Watchdog Wonder: Megan Luther

There are just a few reasons why a college student will get out of bed before noon on the weekend. Other than the beckoning of Denny’s hash browns or to head home for the start of a semester break, we take advantage of every second of our slumber.

If we are lucky enough to have 15 minutes to nap during the week, it is probably because we’re forgetting to do something.

But, on Saturday, October 18, I did it. I overcame the forces pulling my eyelids together and got myself out of bed, not only before noon, but before 7 a.m.

I had the opportunity to attend an Investigative Reporters and Editors (IRE) Watchdog Workshop at the Buffalo News in Buffalo, New York.

There, I met IRE Training Director Megan Luther.

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In addition to all of the incredibly valuable information she and the other presenters shared about improving our work, I also learned quite a bit about attending graduate school as a journalism major.

The thought of going out into the “real world” is scary. The thought of doing it in just over a year, is terrifying. Deciding whether to go to college for another two years or throw myself immediately into the job market is a thought that has been clouding my mind for months now.

When I got to speak with Megan again, she reminded me that what I’m going through is not out of the ordinary and she too was once in my position.

“I had a hard time deciding what job I wanted or where I wanted to apply, and that made me think that maybe I [was] not ready.”

And this is where the debate really begins.

Journalism is just one of those majors that makes people raise their eyebrows. I have been through it a thousand times:

There aren’t many jobs in the newspaper industry anymore.

Oh… what do you plan to do with that?

At least you don’t have to go to grad school.

But I do have the option of attending graduate school.

Columbia University has a Journalism School. An ivy league has an entire school committed to the studying and practicing the art of journalism.

“You’re warned that you’re not going to get necessarily a better job or more money with a master’s… I decided I really loved journalism and I loved the study of it, the analysis, the ethics and the philosophy.”

So, she went. After attending the University of Wisconsin-River Falls for her bachelors degree, Megan went south to the University of Missouri. During her graduate studies, Megan held an assistantship with IRE. Her experience in graduate school changed her career path drastically.

“I did take an Excel class in college but I wasn’t going into journalism thinking, ‘I’m gonna do data.’ Then, when I went to graduate school and did my assistantship at IRE, that totally changed. I really love that aspect.”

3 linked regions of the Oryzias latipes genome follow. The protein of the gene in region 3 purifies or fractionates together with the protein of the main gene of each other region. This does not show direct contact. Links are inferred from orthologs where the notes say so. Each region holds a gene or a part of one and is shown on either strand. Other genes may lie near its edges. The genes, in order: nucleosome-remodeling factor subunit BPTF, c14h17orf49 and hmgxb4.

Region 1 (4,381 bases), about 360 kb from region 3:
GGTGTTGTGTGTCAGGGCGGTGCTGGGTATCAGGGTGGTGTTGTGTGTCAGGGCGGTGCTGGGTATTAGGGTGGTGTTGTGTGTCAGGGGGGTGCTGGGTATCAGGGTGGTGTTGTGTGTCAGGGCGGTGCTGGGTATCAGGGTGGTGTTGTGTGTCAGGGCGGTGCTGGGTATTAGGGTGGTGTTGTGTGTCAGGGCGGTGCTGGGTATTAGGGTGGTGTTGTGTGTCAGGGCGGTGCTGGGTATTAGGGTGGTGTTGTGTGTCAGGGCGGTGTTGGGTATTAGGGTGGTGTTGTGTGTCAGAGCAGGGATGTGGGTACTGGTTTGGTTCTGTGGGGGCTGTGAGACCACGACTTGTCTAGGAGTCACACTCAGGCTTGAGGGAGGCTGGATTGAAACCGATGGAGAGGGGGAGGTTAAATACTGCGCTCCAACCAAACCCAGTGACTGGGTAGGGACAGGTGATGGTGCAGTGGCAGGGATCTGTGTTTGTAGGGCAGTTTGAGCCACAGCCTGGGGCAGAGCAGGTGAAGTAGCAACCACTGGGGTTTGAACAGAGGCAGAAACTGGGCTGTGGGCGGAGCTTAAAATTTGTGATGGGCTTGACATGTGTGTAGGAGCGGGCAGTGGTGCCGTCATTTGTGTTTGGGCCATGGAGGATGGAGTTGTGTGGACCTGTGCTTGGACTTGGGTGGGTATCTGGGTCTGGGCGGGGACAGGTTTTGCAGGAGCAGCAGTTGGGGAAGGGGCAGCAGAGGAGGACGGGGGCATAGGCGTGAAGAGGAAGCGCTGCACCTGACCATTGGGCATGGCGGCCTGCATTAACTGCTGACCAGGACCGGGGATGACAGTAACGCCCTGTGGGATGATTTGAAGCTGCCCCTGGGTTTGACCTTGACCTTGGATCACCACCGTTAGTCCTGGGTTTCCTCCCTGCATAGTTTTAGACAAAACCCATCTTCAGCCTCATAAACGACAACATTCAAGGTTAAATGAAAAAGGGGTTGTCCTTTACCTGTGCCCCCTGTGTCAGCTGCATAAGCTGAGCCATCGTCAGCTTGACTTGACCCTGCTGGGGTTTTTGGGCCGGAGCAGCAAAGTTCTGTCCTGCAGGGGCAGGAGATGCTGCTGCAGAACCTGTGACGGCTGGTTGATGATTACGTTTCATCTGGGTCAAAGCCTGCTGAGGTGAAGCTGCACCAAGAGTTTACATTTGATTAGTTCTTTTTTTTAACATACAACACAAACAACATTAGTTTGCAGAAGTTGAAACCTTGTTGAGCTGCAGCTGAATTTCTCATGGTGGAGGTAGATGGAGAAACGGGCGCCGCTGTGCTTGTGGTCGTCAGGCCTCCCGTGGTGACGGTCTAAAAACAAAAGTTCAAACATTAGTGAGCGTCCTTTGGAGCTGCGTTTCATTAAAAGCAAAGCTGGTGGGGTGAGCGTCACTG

What if going to graduate school could have that same effect on me? What if I receive a job offer right out of Fredonia and miss out on that opportunity? What if two more years of school just puts me two more years in debt?

I’ve always been indecisive. I like to have a plan. I need to have a plan. Not having a plan for my incredibly near future is terrifying. I am sure it will come in due time, but for now, I aspire to have the certain passion Megan has for her position with IRE.

“I love training. I love teaching. What’s awesome is I just get to meet a lot of great journalists and I learn a lot on the road when journalists share their tips. It’s fun to help reporters with stories they’re working on.”

The first step to finding and landing the job I love is to get myself noticed. I have been told over and over again that the best way to get my foot in the door, as Kelley Lord said, is persistence.

Megan had the opportunity to shadow one of her inspirations, Twin Cities tv reporter Boyd Huppert, on the job.

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“He is an amazing writer and an amazing storyteller. Calling him a reporter does not do justice to what he does. In my free time, he allowed me to come with him during the daily grind. I was with him through the whole day.”

At the Atlanta Journal-Counstitution, Megan worked under Editor Jim Walls, a man who never obtained a college degree and still managed to have an incredibly successful, 38-year print journalism career. He gave Megan a realistic perspective on journalists working in the field, regardless of how extensive their collegiate experience may or may not have been.

“He was one of those people who knows what he doesn’t know. He just had a great upbringing of working his way up. He knows, ‘Hey, I don’t know everything but I’m going to find out.’ He knows what he doesn’t know.”

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Admitting ignorance is one of the most difficult things for people to do. As journalists, we must do it all the time. If you walk into an interview overconfident or unprepared and without having even so much as looked up your subject or interviewee, things are not likely to end well.

“I think it’s a great philosophy to live by as journalists. We know a little about a lot of different things and as soon as you think that you’re an expert at something is when I think journalists tend to get in trouble.”

Just having the opportunity to converse with  Megan (through a bluetooth system on her way to the airport) and discuss her experiences has helped immensely with my graduate school debate. Her final advice is still ringing in my ear:

“Get as much input as you can. I think that’s what we do in our nature anyway as journalists, [we] gather all of the facts.”

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